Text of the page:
By the use of thin opaque coated areas 92 upon opposite ends of the plateaus 14 and coated areas 93 upon adjacent ends thereof as well as an opaque material in the moat between areas 93 an exact predetermined clear distance, which is represented by the letter G plus letter G (see Fig. 3), may be easily controlled. Areas 92 and 93 may be easily increased or decreased during coating to provide this exact clear distance, and thus the desired total length of the area to be scanned may be accurately established. Since the depth of fluid chamber between the plateaus and cover glass may vary slightly, this variation may be readily compensated for by the control of the total distance (G plus G This method is used to keep the volume of sample being scanned constant. Since the depth of the solution on the slide is established by the height of the cover plate 18 above the plateaus 14-, and since the distances G and G between opaque areas 92 and 3, and the width of the scanned area is controlled by the distance between cen ters of adjacent apertures 62, the volume of the solution being analyzed may always be maintained constant.

During operation of the synchronous motor 58 successive light apertures 62 will be moved lengthwise of the field stop 72 at a constant predetermined rapid speed (in a preferred construction 900 sweeps per second) and by the correct approximately equal spacings d of these apertures circumferentially in the disc 56, one relative to the next, it will be possible to arrange the structure so that two successive light apertures 62 will be completely in the field being scanned simultaneously for a time equal to approximately t (see Fig. 2A). The result of this arrangement will be that background light (through the solution when no particle or particles are in the field) will be transmitted through one aperture 62 to the photo tube 7 for a predetermined interval of time T and thereafter approximately double this amount of light will be transmitted therethrough for a shorter period of time t while two adjacent apertures are simultaneously in the field. Since the motors 53 and 33 always operate in fixed relative relation to each other (regardless of what speeds they are arranged to operate at) and since the total volume being scanned is constant, the same volume of material containing particles will be explored during each complete operating cycle.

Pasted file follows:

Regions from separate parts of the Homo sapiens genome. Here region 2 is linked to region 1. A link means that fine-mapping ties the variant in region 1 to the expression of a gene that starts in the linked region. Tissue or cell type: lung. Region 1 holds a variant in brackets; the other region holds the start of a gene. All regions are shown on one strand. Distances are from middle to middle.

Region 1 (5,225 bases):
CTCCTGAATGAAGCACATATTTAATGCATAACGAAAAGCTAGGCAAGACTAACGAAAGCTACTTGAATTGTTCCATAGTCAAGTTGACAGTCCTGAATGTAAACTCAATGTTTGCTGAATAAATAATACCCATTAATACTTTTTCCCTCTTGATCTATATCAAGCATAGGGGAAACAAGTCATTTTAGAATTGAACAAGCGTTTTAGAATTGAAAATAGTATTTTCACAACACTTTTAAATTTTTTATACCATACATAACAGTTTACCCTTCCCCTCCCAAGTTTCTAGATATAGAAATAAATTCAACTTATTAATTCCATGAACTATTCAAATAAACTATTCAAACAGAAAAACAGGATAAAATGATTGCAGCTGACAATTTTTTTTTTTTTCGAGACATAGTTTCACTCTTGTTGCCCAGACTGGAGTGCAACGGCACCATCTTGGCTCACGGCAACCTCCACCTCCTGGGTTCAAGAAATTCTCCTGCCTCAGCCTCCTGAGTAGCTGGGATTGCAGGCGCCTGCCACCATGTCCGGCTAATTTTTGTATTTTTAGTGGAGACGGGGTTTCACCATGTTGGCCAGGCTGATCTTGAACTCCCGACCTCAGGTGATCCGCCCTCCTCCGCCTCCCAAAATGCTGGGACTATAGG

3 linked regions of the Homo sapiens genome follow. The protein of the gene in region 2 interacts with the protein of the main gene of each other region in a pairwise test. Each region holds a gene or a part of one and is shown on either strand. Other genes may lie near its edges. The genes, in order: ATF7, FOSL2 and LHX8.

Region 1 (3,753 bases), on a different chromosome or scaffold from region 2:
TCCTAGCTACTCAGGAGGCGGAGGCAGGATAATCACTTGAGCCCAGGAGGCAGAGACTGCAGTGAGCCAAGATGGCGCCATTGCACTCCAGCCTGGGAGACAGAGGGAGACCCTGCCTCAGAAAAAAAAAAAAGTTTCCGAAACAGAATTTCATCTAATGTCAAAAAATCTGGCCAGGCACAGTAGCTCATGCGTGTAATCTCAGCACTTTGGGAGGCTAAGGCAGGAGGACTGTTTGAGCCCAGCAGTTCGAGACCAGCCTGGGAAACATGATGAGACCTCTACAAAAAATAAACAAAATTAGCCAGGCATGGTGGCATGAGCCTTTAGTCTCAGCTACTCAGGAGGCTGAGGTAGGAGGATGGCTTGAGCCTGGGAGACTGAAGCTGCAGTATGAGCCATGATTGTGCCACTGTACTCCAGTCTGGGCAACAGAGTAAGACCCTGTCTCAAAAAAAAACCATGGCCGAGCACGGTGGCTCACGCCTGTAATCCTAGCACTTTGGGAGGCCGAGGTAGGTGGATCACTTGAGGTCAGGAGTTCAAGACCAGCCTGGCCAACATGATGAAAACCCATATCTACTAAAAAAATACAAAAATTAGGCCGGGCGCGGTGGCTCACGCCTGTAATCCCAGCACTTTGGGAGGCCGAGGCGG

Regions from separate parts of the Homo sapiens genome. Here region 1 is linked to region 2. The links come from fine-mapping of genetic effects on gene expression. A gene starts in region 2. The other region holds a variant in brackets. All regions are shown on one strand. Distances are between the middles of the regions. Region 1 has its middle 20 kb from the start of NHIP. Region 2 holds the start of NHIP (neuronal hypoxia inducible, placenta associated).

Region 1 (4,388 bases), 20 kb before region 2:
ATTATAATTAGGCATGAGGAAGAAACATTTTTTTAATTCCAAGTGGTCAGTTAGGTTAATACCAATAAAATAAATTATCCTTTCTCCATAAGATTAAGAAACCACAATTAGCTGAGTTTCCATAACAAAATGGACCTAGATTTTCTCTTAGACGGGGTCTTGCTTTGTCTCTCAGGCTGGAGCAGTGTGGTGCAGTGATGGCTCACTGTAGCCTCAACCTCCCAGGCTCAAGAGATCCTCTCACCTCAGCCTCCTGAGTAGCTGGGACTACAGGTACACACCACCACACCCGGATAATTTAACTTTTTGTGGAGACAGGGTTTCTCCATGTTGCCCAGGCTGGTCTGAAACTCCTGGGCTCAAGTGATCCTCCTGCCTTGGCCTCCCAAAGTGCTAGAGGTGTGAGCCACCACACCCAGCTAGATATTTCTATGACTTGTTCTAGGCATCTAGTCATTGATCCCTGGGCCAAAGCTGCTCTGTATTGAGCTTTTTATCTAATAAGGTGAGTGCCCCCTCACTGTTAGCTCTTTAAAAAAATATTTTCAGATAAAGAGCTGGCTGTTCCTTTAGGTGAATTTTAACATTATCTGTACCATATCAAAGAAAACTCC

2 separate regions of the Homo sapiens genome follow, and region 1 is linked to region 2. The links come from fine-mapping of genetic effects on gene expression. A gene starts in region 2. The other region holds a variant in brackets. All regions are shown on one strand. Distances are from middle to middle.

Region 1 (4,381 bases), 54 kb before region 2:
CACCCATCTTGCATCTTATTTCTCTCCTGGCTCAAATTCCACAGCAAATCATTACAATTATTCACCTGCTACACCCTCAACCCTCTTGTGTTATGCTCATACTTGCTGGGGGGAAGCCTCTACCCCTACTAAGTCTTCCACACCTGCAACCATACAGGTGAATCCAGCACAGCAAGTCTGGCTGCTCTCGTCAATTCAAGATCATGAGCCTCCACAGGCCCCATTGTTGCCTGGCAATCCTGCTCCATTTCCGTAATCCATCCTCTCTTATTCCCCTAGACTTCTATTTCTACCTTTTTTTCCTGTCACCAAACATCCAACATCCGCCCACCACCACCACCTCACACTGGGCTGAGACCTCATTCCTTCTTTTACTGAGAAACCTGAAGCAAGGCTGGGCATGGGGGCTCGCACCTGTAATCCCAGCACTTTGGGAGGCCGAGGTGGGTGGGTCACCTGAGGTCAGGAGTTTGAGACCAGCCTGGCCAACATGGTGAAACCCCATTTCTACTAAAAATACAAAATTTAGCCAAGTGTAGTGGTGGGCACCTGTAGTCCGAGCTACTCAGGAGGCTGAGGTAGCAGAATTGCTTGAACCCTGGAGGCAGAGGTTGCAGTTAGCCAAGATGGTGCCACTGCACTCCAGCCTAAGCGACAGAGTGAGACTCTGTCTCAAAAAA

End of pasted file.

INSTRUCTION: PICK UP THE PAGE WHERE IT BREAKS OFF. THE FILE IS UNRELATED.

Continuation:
There has been described above a method by which a volume or" solution may be synchronously scanned in two directions for determining the total particle count of this volume. It should be clearly understood, however, that other methods may be employed for count determination. The above method, in fact, causes the traces 74 of the individual small aperture 62 in the scanning disc to collectively traverse a certain total distance upon slide 12, which taken in consideration with the depth of cell being scanned, is counting a definite volume of solution each time a specimen is being analyzed by the apparatus. A different method which might be employed which would provide as accurate a final count value might be provided by an accurate control of the number of revolutions of the scanning disc (and thus the total number of individual apertures 62 traversing the image field) and without regard to the total area along the slide which is being traversed by the traces 74 of the apertures at the object field. It would be, in fact, possible to move the slide 12 at random to expose various parts of the specimen in the object field and be able to obtain accurate results. Thus, the total count would depend upon the total length of all of the traces efiected by the aperture 62 times the depth of chamber between slide 12 and cover plate 18. Such measurement of total scanning efiected by the aperture disc 56 could be accomplished by allowing a synchronous motor to operate for a certain predetermined period, or alternatively, it might be possible to rotate the motor at any suitable speed and accurately count by suitable means the number of revolutions of the disc to be used.